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Politics

Candidate Q&A: Alaska Senate District D — Thomas Lamb

  • Author: Anchorage Daily News
  • Updated: October 3
  • Published October 3

The Anchorage Daily News asked candidates for the Alaska Legislature in Southcentral Alaska to answer a series of issue questions. Read all of them here.

THOMAS LAMB | Nonpartisan, Democratic nominee | Occupation: Vendor | Age: 62 | Residence: Wasilla | Relevant experience or prior offices held: No prior offices held | lamb4senate.com

Why are you running for office?

My three opponents support a full PFD - given the fiscal crisis I can’t make the promise of a full PFD.

The coronavirus pandemic has changed life in Alaska. In addition to ongoing public health threats, the state has seen serious, long-term impacts to its economy and jobs, education system, tourism and the ability for residents to travel. Have state leaders handled the pandemic effectively? Explain.

No. From the outset I have been outspoken that it was mishandled. No mask mandate by state after lockdown ended.

What role should the state play in repairing economic damage in Alaska from the pandemic?

Ensure unemployment benefits cover the pandemic.

Describe two pressing issues facing your district. What do you plan to do about them if elected?

Reinstate debt reimbursement by state. Fully fund education.

How would you create a sustainable state operating budget that doesn’t borrow annually from the state’s savings to meet shortfalls?

The PFD is on the table - decentralized school system to put money directly into each school - blockchain technology to stop Medicaid fraud.

What is your vision for the Alaska Permanent Fund and the future of the dividend program?

Constitutional protect but for next five years use part for building Knik Arm Bridge.

The state is projecting a $2.3 billion deficit for the next fiscal year if the Permanent Fund dividend is paid using the traditional formula in state law. If no dividend is paid, the deficit would be about $300 million. Do you support cutting services to pay a larger dividend? If so, what services would you cut first?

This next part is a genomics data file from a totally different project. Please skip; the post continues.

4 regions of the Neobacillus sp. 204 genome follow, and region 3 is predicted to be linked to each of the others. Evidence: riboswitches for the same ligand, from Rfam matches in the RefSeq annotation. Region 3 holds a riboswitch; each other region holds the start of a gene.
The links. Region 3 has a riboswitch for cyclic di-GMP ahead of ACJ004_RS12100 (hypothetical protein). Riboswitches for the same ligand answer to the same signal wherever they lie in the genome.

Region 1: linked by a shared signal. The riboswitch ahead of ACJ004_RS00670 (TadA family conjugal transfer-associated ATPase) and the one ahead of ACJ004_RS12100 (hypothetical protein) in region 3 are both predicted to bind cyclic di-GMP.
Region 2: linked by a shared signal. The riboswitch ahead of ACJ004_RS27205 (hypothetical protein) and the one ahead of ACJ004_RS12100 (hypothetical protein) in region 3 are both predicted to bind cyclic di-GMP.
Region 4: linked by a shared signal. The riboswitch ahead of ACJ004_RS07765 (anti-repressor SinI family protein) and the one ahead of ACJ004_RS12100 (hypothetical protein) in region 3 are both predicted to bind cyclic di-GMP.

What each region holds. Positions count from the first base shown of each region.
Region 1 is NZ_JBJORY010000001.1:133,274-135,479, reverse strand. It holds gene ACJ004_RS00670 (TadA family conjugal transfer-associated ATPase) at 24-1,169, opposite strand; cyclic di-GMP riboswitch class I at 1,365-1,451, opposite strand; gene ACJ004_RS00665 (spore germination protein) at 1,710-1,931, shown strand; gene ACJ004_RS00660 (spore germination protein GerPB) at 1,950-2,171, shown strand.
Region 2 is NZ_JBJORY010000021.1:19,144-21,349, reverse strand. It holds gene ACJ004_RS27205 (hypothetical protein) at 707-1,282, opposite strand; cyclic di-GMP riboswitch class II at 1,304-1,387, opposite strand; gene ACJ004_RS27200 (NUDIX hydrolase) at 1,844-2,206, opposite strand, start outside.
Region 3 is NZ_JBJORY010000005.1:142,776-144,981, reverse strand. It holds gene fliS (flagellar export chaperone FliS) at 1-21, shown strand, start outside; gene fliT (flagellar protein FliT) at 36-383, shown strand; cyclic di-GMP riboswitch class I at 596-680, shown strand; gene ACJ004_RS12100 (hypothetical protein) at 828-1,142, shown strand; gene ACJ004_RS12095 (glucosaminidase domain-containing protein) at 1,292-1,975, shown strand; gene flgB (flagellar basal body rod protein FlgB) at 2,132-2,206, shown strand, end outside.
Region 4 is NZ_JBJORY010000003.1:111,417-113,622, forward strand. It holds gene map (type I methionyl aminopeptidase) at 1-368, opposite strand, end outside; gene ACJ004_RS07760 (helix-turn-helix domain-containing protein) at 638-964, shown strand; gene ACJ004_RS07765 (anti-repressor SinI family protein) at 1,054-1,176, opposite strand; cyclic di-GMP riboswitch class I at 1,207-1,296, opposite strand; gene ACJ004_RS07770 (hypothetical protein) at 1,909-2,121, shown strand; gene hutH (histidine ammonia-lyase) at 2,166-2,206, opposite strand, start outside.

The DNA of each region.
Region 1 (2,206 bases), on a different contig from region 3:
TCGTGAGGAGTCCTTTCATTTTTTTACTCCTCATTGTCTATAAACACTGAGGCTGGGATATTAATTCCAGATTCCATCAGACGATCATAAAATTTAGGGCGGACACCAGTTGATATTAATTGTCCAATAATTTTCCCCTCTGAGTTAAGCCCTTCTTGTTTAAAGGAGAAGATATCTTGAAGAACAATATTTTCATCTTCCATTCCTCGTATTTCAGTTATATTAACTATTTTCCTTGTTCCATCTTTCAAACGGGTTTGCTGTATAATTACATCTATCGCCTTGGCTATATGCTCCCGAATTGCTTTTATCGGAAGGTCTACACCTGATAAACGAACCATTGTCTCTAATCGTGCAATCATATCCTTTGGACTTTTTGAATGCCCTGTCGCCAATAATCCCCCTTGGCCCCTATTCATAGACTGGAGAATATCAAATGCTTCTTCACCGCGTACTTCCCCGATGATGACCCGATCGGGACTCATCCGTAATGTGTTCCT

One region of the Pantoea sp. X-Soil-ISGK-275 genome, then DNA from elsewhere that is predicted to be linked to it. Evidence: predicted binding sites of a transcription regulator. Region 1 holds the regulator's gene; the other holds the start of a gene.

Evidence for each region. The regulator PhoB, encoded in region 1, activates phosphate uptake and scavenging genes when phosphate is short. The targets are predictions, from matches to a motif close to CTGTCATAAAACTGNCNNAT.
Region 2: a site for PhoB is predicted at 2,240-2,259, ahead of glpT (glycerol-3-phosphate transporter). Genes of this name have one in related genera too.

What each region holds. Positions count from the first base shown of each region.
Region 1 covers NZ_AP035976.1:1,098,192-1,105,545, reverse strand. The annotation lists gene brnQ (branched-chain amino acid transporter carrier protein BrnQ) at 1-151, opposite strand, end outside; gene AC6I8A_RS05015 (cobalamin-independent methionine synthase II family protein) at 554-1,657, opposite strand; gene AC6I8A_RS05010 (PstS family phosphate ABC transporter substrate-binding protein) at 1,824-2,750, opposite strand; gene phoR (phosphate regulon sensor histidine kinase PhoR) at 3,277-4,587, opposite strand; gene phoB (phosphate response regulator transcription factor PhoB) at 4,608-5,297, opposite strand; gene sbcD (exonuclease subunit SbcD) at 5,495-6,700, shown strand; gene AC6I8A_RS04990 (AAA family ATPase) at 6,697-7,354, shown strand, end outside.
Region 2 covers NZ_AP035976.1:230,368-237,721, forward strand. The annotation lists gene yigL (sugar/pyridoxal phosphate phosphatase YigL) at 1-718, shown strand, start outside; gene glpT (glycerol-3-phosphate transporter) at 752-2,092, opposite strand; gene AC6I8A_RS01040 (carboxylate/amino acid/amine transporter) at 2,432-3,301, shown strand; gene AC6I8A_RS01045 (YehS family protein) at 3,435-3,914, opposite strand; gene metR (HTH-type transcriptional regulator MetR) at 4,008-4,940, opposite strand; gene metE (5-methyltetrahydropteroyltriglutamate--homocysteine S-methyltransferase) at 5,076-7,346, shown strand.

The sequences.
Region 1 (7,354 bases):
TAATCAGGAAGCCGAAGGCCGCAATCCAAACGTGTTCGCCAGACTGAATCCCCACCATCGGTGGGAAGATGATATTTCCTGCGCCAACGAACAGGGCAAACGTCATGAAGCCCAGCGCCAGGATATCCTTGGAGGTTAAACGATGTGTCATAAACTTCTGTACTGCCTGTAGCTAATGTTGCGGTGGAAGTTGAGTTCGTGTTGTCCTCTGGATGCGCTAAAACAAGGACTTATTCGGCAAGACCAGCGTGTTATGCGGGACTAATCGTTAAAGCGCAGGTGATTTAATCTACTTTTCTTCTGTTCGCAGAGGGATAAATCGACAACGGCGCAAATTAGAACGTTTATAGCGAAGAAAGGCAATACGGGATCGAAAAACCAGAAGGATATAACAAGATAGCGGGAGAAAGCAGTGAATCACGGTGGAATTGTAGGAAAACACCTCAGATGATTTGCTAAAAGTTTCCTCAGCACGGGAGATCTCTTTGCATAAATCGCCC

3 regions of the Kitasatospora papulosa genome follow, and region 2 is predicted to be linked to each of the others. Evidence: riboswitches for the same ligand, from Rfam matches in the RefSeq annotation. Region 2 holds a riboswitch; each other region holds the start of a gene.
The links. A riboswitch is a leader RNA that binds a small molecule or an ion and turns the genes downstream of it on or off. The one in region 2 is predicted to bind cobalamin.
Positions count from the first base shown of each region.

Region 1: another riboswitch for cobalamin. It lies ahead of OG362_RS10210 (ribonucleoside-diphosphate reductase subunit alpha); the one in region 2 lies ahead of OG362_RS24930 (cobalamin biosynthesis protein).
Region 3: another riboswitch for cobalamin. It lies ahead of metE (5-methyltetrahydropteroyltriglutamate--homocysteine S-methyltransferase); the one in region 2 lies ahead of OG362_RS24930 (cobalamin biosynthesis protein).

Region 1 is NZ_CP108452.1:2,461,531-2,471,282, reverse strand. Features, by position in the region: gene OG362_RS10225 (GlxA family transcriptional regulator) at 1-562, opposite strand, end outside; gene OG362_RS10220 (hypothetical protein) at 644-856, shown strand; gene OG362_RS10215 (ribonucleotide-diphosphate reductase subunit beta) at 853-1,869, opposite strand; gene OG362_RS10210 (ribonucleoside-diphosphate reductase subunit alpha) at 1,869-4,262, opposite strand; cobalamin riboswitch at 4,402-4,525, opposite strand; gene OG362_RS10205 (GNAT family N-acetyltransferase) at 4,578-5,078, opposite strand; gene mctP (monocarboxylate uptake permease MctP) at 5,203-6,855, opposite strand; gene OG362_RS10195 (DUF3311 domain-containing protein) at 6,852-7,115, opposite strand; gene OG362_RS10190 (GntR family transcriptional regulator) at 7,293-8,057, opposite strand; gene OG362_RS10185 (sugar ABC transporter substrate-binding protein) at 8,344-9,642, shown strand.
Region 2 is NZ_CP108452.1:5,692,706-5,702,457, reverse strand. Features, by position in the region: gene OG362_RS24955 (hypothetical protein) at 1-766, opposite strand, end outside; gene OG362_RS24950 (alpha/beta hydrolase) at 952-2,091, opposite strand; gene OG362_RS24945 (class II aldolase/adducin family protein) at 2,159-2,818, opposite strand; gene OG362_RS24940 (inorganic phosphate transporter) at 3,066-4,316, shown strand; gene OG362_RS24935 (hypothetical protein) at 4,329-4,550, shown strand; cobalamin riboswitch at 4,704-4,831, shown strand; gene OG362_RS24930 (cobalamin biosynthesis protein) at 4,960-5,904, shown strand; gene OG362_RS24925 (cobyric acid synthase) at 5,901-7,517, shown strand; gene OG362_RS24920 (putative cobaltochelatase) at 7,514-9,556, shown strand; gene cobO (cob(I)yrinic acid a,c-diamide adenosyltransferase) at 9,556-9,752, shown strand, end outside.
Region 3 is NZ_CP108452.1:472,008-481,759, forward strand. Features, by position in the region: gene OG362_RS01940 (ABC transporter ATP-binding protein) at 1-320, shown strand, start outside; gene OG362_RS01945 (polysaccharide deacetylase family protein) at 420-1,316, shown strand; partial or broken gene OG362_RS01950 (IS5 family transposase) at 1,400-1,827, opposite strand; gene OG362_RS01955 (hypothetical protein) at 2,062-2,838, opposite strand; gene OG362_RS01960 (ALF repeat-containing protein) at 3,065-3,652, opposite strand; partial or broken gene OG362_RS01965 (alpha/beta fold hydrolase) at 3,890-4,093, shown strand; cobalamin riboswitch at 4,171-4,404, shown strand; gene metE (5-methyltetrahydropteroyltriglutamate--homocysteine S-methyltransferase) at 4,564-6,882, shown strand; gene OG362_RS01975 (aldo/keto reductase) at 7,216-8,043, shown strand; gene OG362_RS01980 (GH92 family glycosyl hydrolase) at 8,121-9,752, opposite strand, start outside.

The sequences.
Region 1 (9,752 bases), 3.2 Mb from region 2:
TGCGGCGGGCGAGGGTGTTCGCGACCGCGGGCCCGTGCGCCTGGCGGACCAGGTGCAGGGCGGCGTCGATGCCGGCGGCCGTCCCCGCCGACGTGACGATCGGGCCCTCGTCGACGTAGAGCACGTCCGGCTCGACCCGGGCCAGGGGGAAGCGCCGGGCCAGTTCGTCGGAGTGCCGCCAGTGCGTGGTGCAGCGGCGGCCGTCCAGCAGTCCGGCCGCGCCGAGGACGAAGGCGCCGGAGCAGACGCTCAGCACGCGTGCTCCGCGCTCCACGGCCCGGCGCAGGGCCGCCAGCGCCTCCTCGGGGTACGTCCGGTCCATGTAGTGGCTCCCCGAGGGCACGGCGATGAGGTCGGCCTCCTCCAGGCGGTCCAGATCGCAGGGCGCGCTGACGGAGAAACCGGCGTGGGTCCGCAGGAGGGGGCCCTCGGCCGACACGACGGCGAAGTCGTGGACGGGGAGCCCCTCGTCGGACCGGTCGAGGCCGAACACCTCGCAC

First use revenue from NRP-A to create education endowment to fund UAA. Blockchain tech to stop Medicaid fraud. Decentralize public schools.

What are your ideas to improve Alaska’s elementary and high schools?

Decentralized school system. Fully fund by state - end bonding for maintenance. If a school needs a roof then it needs to be fixed without having to vote on bond.

What is your vision for the University of Alaska?

Education endowment - 11th and 12th graders attending UAA tech training.

What would you do to reduce high rates of sexual assault and domestic violence in Alaska?

Aggressive investigations and prosecution. Ensure victims are protected from harassment.

What are your ideas to stabilize, grow and diversify Alaska’s economy?

Create opportunity zones through Alaska that offer corporate tax breaks for a limited time.

What’s your position on the proposed Pebble mine?

No. First it doesn’t meet mitigation laws - climatological data is old. And China is buying up Canadian gold mines.

What other important issue would you like to discuss with voters?

I’m not going to promise a full PFD as my opponents are making - it can’t be met. Part of the PFD will be needed to build the Knik Arm Bridge.

I will work with federal legislators to push to build a navy oceanic research facility at Port MacKenzie.

The research facility will have a dual role. One - to study hydrothermal vents in the Gulf of Alaska/North Pacific and document the impact the vents are having on the climate and fisheries. Two - as we recently saw in the Bering Sea where the Russian navy harassed our fishing fleet, there was no show of force or protection by our Navy.

My background in meteorology and experience in forecasting weather in Alaska presented me with the knowledge and understanding how the lack of data can make it difficult to forecast the formation of weather systems.

The education system in Alaska needs to be decentralized where state funding goes directly into the school. The costs of maintenance, operation and personnel needed to effectively teach needs to be fully funded by the state and operate as if it were a private school.

Property tax relief should be applied under a decentralized system.



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